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Catholic Schools Week focuses on service

The last two weeks were busy ones as we celebrated Winter Homecoming and Catholic Schools Week. The Homecoming game included a crowning of the queen, senior Brynna Walthers, and senior Taylor Hensley as king.

Catholic Schools Week included several dress-down days based on the theme of the national celebration: Learn, Lead, Serve, Pray, and Succeed. The all-school liturgy was a highlight of the week, and we thank the Deanery priests who concelebrated the Mass, including Fr. Kyle Rodden ’07, who was the homilist. We also thank the Deanery youth ministers and staff members of Catalyst Catholic who attended the liturgy.

The week also included three intense competitions between the classes. First was the Penny War, in which students’ donations of cash, checks, or pennies counted positively toward their point total, and silver coins counted against other classes’ totals. The seniors won, and the competition raised $3,500 to be donated to the WHAS Crusade for Children.

The students also formed teams to compete in a dodgeball tournament. The preliminaries were held last Sunday, and two teams made it to the finals. They competed in an all-school assembly on Friday, and the winning male and female teams competed against faculty/staff teams. The seniors won that competition as well.

The juniors came out on top in the canned food sculpture contest. Each class collected canned goods and then used them to create a sculpture in the theme of Heroes for Hunger. The juniors built a map of the world and spelled out the phrase, “We Can!” The sculptures will be dismantled and 2,000-plus canned goods donated to In Heaven’s Eyes.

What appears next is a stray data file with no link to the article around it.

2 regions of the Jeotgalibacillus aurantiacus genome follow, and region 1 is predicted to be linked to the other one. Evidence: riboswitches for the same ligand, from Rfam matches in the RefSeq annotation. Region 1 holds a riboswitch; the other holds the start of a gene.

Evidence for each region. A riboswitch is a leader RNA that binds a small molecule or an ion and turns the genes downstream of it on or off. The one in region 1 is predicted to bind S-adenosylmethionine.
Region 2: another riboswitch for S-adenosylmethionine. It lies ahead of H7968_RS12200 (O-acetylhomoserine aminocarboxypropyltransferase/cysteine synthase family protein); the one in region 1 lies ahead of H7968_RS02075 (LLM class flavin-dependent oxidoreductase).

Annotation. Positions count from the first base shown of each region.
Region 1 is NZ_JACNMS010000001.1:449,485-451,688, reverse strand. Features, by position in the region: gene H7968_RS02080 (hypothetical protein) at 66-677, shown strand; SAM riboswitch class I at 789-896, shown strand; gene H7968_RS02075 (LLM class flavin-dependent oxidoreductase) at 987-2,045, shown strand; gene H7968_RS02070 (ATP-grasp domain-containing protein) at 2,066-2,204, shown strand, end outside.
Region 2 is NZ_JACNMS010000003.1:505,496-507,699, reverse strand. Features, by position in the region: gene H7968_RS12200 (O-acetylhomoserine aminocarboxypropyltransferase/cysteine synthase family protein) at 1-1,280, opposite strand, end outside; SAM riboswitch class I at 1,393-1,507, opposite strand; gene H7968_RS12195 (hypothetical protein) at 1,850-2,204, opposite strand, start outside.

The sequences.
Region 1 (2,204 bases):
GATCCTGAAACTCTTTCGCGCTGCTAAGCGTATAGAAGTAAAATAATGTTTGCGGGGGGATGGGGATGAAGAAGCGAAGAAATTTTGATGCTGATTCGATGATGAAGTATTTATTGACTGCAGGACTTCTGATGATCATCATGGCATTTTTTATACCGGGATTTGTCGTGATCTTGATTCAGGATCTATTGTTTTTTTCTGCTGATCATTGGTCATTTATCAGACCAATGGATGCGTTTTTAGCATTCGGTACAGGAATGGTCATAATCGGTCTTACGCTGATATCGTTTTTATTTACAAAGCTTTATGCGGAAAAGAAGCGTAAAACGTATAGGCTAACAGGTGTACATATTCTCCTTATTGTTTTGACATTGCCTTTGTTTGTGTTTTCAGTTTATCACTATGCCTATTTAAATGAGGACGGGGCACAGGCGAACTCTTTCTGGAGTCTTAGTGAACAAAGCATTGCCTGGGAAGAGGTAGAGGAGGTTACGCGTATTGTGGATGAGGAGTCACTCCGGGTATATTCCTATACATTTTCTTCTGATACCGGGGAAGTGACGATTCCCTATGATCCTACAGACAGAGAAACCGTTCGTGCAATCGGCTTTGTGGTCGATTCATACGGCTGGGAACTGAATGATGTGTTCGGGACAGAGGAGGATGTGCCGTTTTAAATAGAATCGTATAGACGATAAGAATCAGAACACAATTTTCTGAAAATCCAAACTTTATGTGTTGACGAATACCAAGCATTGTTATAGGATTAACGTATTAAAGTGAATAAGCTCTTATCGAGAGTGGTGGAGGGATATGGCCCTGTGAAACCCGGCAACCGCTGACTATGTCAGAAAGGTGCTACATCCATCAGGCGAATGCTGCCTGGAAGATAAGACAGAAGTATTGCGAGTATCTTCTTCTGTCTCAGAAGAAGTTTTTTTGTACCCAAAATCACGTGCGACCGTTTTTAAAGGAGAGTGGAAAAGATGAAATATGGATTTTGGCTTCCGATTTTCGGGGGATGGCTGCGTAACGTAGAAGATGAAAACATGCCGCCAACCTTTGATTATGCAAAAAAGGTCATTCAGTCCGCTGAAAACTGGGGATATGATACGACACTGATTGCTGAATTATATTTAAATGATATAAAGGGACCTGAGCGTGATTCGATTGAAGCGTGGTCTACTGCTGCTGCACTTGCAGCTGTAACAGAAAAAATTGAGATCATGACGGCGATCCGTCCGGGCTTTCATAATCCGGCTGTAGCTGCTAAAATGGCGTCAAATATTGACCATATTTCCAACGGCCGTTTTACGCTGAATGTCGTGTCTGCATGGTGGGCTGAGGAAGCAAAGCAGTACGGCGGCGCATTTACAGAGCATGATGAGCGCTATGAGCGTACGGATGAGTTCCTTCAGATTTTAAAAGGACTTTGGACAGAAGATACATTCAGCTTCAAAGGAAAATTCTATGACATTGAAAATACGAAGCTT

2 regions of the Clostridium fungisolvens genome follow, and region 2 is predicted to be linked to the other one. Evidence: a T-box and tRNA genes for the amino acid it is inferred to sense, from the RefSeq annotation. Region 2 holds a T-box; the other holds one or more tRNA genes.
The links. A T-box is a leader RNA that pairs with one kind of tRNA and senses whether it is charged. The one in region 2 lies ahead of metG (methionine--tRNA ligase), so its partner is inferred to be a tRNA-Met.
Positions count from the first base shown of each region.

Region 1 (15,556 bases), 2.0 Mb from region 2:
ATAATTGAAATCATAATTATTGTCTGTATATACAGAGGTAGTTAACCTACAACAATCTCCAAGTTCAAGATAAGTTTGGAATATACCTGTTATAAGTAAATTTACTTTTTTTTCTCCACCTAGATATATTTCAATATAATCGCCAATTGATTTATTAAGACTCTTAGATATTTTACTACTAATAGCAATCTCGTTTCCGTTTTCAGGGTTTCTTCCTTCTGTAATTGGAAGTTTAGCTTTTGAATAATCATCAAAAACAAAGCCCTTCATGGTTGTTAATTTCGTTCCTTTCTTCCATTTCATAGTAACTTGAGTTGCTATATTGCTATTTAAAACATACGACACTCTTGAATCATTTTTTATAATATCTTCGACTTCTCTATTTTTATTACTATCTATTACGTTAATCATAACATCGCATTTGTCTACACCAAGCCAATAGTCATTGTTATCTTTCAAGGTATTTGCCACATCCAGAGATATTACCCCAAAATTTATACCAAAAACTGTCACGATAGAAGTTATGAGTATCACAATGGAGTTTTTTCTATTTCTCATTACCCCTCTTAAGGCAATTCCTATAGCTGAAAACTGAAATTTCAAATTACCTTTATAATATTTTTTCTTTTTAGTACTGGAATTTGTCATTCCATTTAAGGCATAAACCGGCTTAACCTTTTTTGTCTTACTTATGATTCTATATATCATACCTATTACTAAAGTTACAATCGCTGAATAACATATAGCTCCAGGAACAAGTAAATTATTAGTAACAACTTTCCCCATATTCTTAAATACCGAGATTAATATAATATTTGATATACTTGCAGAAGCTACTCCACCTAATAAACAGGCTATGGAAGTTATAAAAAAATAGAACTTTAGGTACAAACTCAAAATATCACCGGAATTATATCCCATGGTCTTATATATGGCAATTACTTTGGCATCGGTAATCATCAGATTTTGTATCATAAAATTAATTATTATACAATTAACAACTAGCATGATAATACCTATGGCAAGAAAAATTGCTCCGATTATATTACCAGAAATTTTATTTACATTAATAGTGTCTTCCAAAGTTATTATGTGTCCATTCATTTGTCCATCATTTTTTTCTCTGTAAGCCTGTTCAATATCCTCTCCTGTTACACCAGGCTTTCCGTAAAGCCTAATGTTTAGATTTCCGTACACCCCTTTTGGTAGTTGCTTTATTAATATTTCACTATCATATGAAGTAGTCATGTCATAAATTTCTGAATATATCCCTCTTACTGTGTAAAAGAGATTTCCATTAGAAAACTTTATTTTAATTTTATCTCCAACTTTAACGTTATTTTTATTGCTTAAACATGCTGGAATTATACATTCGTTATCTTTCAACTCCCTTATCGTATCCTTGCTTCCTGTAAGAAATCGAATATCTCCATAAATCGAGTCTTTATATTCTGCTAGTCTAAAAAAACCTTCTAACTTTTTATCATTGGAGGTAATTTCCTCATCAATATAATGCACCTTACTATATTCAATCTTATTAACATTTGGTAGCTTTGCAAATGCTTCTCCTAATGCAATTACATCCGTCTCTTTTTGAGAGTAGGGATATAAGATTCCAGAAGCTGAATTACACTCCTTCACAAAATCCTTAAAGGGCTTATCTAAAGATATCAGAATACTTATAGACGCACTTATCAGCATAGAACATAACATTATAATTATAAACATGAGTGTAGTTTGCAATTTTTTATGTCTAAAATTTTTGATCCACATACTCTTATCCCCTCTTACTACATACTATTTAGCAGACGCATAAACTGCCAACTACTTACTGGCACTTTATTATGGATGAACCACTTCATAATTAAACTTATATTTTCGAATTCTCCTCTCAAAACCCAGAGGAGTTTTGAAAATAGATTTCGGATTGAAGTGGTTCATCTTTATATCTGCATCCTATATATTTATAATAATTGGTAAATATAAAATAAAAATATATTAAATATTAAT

Juniors Landon Kruer, Allen Kruer, and Grant Dierking were some of the juniors in charge of the project. They said it took about six hours total to create the sculpture. They started by building the 8-by-12-foot frame, wrapping each can in construction paper – being careful not to let the tape get on the product label – and following a pattern to design the image.

The biggest challenge during the creation was finding cans of the same height. They soon settled on a plan to use cans of the same brand in order to be able to stack them in the frame.

Some classes faced bigger challenges during their construction. The sophomore and freshman projects collapsed at least once during the process. Sophomores David Wade, Brayden Gronotte, and Jack Kaiser said their project of Spiderman atop a building took about 14 hours to build.

Jack said having a competition tied to the canned goods collection made it more fun than other food drives. And he liked how his class came together to make it happen.

“Whenever there’s a competition, it makes people bring in more,” he said.

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